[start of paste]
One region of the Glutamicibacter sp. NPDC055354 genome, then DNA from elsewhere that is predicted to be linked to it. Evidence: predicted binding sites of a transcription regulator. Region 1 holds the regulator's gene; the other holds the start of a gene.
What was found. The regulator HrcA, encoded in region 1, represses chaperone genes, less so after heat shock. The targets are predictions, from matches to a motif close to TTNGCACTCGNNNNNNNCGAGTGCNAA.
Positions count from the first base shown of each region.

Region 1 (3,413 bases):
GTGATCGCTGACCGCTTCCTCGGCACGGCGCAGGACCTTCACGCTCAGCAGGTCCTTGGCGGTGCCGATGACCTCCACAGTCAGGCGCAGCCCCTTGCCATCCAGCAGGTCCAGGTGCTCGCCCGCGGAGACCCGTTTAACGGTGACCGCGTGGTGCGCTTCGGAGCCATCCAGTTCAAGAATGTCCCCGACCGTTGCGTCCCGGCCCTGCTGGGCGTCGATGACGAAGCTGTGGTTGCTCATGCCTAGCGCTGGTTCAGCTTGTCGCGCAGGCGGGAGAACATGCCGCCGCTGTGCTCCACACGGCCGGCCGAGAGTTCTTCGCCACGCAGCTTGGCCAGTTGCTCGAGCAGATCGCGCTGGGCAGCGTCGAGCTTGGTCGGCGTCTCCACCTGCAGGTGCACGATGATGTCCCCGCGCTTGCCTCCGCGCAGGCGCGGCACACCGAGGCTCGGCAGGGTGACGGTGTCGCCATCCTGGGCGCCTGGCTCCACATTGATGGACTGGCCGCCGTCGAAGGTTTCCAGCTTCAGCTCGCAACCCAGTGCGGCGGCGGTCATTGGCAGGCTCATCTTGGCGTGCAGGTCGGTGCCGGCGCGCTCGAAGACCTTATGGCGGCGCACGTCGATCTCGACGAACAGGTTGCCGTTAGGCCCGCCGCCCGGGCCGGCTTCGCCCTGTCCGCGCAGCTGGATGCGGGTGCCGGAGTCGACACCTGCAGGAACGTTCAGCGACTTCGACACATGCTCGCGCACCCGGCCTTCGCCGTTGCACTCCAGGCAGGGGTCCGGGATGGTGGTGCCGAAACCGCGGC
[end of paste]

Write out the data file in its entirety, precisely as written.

One region of the Glutamicibacter sp. NPDC055354 genome, then DNA from elsewhere that is predicted to be linked to it. Evidence: predicted binding sites of a transcription regulator. Region 1 holds the regulator's gene; the other holds the start of a gene.
What was found. The regulator HrcA, encoded in region 1, represses chaperone genes, less so after heat shock. The targets are predictions, from matches to a motif close to TTNGCACTCGNNNNNNNCGAGTGCNAA.
Positions count from the first base shown of each region.

Region 1 (3,413 bases):
GTGATCGCTGACCGCTTCCTCGGCACGGCGCAGGACCTTCACGCTCAGCAGGTCCTTGGCGGTGCCGATGACCTCCACAGTCAGGCGCAGCCCCTTGCCATCCAGCAGGTCCAGGTGCTCGCCCGCGGAGACCCGTTTAACGGTGACCGCGTGGTGCGCTTCGGAGCCATCCAGTTCAAGAATGTCCCCGACCGTTGCGTCCCGGCCCTGCTGGGCGTCGATGACGAAGCTGTGGTTGCTCATGCCTAGCGCTGGTTCAGCTTGTCGCGCAGGCGGGAGAACATGCCGCCGCTGTGCTCCACACGGCCGGCCGAGAGTTCTTCGCCACGCAGCTTGGCCAGTTGCTCGAGCAGATCGCGCTGGGCAGCGTCGAGCTTGGTCGGCGTCTCCACCTGCAGGTGCACGATGATGTCCCCGCGCTTGCCTCCGCGCAGGCGCGGCACACCGAGGCTCGGCAGGGTGACGGTGTCGCCATCCTGGGCGCCTGGCTCCACATTGATGGACTGGCCGCCGTCGAAGGTTTCCAGCTTCAGCTCGCAACCCAGTGCGGCGGCGGTCATTGGCAGGCTCATCTTGGCGTGCAGGTCGGTGCCGGCGCGCTCGAAGACCTTATGGCGGCGCACGTCGATCTCGACGAACAGGTTGCCGTTAGGCCCGCCGCCCGGGCCGGCTTCGCCCTGTCCGCGCAGCTGGATGCGGGTGCCGGAGTCGACACCTGCAGGAACGTTCAGCGACTTCGACACATGCTCGCGCACCCGGCCTTCGCCGTTGCACTCCAGGCAGGGGTCCGGGATGGTGGTGCCGAAACCGCGGC